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Hydrogen Delayed Fracture Properties of Copper-Added High-Mn TWIP Steels

Hydrogen Delayed Fracture Properties of Copper-Added High-Mn TWIP Steels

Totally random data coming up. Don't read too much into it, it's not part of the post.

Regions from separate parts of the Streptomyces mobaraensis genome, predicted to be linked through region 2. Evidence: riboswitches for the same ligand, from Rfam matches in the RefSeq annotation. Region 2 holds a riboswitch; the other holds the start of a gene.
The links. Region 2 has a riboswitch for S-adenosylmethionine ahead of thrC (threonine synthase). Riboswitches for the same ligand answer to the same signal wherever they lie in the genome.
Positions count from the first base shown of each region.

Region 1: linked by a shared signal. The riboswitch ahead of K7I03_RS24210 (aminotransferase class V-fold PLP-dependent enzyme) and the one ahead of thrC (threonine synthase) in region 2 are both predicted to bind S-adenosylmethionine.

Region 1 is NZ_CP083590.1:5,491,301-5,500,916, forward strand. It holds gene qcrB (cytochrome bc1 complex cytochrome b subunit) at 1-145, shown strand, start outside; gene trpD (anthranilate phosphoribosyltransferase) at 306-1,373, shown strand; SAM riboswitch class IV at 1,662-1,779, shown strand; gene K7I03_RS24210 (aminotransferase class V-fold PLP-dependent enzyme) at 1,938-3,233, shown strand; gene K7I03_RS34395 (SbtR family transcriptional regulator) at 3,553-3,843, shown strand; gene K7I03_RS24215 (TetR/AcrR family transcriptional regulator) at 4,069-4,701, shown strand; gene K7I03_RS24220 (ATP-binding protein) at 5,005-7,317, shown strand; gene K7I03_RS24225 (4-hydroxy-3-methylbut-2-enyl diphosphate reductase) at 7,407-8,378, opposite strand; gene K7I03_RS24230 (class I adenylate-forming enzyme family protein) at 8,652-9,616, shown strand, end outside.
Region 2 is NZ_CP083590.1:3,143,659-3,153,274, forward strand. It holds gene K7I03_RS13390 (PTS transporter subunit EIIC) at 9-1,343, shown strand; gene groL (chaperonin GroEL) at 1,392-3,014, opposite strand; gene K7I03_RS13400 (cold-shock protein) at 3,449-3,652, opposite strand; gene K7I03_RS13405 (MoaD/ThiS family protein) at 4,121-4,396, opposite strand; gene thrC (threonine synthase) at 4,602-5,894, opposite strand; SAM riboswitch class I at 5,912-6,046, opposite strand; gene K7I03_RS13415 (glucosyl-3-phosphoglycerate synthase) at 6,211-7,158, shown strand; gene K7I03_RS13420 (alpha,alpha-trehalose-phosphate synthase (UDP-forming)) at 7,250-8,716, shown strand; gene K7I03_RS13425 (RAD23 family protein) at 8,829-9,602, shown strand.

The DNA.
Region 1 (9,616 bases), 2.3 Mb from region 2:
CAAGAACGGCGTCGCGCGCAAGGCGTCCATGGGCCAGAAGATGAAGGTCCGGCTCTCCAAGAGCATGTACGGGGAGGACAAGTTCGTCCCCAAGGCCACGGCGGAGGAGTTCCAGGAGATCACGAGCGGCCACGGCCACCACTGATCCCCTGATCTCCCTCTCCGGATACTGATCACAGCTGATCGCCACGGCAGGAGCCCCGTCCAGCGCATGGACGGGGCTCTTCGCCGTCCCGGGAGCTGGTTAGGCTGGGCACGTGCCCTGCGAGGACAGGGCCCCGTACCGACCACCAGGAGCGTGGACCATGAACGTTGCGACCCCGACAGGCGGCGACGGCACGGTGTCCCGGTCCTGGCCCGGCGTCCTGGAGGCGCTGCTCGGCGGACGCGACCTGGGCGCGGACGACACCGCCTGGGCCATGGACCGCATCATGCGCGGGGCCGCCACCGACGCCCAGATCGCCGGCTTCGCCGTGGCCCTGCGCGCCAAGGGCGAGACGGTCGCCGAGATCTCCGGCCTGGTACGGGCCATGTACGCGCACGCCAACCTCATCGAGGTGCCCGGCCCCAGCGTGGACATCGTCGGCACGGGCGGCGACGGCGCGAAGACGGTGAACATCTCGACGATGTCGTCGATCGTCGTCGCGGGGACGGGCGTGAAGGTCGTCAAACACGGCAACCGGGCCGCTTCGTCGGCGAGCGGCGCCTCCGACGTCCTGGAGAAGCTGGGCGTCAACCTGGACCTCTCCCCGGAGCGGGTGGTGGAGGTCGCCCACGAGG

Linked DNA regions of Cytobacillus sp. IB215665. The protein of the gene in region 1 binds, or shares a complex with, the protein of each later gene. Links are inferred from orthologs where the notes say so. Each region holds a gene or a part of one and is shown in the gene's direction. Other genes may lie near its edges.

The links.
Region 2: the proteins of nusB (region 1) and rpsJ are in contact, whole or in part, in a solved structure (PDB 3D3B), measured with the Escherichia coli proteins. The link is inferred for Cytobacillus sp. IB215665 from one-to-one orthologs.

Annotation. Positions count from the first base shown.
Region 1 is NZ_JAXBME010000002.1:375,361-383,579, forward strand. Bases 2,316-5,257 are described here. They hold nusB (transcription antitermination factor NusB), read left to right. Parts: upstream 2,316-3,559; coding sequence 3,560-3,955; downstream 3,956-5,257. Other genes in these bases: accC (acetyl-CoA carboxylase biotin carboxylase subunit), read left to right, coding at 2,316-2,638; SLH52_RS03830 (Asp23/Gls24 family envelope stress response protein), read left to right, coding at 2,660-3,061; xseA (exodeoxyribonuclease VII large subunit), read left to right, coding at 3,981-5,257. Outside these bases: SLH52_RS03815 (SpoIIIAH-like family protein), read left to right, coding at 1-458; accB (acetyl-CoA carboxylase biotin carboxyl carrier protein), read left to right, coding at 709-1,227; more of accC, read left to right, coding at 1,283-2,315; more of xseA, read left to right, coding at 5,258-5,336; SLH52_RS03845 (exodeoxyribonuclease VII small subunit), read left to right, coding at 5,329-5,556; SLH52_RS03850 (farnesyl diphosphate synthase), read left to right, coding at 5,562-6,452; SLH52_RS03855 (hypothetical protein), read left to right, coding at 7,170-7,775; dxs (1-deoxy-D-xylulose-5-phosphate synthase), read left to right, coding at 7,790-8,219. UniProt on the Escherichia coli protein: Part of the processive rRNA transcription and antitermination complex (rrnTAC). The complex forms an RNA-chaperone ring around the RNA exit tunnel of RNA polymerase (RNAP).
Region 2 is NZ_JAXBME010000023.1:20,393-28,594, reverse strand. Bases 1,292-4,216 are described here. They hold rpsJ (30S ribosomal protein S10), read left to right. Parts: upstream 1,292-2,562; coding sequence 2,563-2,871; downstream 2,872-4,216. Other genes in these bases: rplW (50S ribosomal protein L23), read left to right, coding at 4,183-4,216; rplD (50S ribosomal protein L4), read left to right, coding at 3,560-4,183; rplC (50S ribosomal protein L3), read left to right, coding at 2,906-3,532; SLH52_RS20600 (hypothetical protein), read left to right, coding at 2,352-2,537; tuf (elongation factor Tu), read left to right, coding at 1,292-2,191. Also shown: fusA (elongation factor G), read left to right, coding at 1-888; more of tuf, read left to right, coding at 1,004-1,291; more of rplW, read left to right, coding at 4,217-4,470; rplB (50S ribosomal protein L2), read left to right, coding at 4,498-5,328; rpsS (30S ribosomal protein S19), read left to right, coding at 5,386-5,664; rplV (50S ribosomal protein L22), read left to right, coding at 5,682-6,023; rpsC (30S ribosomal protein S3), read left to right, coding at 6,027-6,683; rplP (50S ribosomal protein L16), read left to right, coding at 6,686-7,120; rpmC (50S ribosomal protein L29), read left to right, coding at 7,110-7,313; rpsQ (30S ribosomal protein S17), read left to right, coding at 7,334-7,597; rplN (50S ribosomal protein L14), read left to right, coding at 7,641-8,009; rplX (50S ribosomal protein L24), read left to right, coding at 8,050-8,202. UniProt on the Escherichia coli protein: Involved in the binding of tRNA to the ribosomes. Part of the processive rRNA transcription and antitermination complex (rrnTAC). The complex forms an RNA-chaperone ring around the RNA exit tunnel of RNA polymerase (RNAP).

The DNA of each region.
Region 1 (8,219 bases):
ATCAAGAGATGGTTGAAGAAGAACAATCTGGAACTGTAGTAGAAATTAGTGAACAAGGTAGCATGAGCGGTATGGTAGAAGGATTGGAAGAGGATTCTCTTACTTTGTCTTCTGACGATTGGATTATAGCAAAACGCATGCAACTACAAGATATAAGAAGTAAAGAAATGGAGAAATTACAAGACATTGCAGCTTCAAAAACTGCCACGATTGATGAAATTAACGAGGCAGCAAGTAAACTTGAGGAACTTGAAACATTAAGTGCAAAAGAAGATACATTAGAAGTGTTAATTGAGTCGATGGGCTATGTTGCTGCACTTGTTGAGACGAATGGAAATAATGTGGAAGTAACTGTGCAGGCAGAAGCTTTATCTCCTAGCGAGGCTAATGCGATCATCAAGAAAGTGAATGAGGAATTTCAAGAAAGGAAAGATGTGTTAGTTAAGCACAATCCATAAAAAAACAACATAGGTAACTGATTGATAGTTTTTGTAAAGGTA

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It is known that the addition of copper retards the twin formation due to the increase of the stacking fault energy, and results in less strain hardening owing to its reduced dynamic Hall-Petch effect and wavy dislocation glide mode. In this study, mechanical properties and hydrogen delayed fracture (HDF) properties were investigated using high-Mn twinning induced plasticity (TWIP) steel (Fe-17%Mn-0.8%C) containing various amount of copper (0, 1 and 2 wt%). Hydrogen charging was conducted by the electrochemical method, and then, the slow strain rate test (SSRT) and the thermal desorption spectrometry (TDS) were carried out to examine the HDF properties of specimens. Copper-added TWIP steels showed the comparable yield strength and the elongation to fracture, but the lower strain hardening rate as compared to those of the specimen with no copper. After hydrogen charging, the ductility was considerably reduced in all specimens. It’s due to the initiation of the surface cracks during the deformations after hydrogen charging. In case of copper-added specimens, the elongation loss was insensitive with hydrogen. It is because the surface crack initiation was delayed with the copper addition. The increase of SFE with copper changed the dislocation glide mode from planar to wavy. The stress concentrations applied on grain boundaries were reduced due to the relatively uniform deformation in the copper-added specimens
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